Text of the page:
Tasker Watkins 18-11-1918-09-09-2007
Looks a fairly ordinary sort of chap doesn't he until you look at the row of medals pinned to his chest and then begin to wonder why you're looking at a statue of him. Born in Wales he started out as a teacher before joining the British Army in October 1939 as a private. Gradually he worked his way up the ranks and this is the report of his decisive leadership on 16 August 1944:
"..at Barfour, Normandy.....Watkins' company came under murderous machine-gun fire while advancing through corn fields set with booby traps....the only officer left...Watkins led a bayonet charge with his 30 remaining men...at dusk, separated from the rest of the battalion, he ordered his men to scatter and after he had personally charged and silences an enemy machine-gun post, he brought them back to safety."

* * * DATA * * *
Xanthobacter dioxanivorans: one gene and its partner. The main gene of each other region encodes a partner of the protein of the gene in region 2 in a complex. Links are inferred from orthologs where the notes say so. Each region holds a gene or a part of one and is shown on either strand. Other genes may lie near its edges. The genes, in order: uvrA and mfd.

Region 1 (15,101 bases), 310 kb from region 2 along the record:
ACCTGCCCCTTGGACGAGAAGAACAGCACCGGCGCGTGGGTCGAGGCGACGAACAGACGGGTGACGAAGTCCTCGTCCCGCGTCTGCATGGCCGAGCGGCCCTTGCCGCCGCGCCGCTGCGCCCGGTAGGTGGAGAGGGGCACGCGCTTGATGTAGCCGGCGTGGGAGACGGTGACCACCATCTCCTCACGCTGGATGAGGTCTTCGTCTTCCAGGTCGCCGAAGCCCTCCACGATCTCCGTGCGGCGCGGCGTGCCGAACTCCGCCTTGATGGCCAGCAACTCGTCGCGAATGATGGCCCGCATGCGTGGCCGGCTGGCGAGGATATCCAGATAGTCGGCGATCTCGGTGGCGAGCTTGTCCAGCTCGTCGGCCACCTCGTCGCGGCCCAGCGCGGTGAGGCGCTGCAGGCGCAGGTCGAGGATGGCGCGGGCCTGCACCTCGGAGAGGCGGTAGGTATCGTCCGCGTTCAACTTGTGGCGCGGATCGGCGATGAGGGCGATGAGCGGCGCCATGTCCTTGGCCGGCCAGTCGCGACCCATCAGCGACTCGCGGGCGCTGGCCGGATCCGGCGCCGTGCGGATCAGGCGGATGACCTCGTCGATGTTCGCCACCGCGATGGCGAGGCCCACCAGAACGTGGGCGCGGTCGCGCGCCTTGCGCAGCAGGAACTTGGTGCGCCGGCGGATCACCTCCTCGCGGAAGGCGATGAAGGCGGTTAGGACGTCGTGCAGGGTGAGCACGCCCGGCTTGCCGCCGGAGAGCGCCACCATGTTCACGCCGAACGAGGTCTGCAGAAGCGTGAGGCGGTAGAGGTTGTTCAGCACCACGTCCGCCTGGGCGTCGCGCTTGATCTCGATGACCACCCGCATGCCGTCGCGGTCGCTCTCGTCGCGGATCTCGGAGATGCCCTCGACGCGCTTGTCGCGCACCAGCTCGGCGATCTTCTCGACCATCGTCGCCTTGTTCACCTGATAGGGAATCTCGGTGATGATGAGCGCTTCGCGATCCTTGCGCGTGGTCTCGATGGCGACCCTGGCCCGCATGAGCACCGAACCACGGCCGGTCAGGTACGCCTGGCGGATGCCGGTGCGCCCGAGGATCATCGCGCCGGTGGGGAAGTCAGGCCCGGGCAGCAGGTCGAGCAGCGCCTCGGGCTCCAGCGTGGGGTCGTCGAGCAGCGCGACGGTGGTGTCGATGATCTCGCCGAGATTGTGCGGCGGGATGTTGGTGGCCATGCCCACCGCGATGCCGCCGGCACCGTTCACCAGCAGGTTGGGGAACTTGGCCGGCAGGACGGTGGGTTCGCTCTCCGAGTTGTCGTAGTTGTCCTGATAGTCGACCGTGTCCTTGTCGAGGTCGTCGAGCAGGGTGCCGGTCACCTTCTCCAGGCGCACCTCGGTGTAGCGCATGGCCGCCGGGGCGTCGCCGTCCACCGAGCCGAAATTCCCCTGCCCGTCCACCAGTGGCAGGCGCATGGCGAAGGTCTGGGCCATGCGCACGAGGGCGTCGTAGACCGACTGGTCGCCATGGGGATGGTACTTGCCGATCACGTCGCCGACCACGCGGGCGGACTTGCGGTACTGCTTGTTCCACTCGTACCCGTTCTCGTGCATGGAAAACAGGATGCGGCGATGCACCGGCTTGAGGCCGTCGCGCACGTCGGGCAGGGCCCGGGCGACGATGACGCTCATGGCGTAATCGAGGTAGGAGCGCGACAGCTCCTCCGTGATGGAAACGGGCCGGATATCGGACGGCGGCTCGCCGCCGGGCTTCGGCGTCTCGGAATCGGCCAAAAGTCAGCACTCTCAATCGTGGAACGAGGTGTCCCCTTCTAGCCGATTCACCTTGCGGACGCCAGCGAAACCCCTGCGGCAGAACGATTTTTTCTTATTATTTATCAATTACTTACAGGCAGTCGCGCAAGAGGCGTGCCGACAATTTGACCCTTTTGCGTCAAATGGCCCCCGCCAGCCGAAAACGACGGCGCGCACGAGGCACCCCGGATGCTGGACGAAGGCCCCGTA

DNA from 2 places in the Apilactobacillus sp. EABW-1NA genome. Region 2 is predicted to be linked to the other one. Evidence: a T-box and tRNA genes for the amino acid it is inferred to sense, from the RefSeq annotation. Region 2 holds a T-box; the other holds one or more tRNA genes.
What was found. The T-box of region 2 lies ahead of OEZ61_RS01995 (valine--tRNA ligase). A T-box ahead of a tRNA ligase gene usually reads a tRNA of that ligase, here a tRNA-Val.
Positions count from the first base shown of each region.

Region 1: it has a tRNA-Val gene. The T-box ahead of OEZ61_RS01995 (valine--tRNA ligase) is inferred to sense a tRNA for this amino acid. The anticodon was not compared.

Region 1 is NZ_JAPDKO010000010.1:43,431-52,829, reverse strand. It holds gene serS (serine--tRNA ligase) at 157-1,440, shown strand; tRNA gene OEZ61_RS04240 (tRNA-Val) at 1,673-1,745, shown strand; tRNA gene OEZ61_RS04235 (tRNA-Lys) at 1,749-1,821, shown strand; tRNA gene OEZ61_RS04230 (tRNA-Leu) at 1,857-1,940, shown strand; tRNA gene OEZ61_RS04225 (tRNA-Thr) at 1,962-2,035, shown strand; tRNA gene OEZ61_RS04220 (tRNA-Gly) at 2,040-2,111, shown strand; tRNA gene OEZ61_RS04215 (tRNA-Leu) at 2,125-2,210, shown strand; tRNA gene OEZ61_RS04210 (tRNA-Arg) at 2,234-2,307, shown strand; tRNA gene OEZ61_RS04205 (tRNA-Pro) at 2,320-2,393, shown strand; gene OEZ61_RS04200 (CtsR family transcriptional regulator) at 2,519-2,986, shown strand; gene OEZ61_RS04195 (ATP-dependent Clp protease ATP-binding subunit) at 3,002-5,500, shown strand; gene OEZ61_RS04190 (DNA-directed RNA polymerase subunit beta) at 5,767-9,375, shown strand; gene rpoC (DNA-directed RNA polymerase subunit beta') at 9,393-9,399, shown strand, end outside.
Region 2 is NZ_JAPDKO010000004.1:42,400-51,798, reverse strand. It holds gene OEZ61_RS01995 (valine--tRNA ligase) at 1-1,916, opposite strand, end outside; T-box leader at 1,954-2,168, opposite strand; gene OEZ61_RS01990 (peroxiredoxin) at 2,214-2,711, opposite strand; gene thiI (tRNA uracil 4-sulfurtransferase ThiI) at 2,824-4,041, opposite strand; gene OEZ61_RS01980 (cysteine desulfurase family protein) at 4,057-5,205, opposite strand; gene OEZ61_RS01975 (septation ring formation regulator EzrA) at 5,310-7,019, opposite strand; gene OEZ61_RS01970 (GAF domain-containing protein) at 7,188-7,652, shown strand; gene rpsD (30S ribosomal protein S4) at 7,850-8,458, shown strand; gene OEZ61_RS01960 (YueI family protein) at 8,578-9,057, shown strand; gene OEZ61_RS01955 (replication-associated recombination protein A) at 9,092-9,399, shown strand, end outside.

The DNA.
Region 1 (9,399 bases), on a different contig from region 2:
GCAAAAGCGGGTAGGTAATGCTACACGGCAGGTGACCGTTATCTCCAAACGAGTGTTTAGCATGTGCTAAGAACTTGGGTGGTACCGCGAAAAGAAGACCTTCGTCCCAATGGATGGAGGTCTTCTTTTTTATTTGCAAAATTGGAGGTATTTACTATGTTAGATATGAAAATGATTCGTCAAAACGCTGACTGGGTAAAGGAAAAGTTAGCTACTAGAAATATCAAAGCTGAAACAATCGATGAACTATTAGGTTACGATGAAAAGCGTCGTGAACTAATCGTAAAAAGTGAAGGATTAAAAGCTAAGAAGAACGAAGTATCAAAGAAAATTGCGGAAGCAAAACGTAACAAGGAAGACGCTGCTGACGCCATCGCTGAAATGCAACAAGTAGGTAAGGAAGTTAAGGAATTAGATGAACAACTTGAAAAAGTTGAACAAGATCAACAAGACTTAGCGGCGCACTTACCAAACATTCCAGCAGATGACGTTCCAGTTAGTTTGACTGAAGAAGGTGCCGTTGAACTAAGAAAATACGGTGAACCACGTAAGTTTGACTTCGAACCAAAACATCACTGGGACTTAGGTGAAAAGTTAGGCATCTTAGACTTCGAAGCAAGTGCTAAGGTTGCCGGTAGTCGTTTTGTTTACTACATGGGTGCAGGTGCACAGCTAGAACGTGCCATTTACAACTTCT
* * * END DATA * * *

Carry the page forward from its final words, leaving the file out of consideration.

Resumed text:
He was awarded the Victoria Cross for his bravery which is now on display at the Imperial War Museum.
After leaving the army Watkins studied law and became a barrister in 1948. During his legal career he became the Deputy Lord Chief Justice and the Lord Justice of Appeal. Such was the magnitude of his achievements he was knighted in 1971 and made a GBE in 1990. Yet when approached to stand for parliament he refused.
His first great love was rugby and having played for the army, Cardiff RFC and the Glamorgan Wanderers he became the president of the Welsh Rugby Union from 1993 to 2004. Typically it is outside the rugby ground in Cardiff that this statue stands. Below is the citation from the plinth upon which he stands. For me this sums up a truly great yet unassuming man who was often to be found drinking a half pint in the rugby club bar.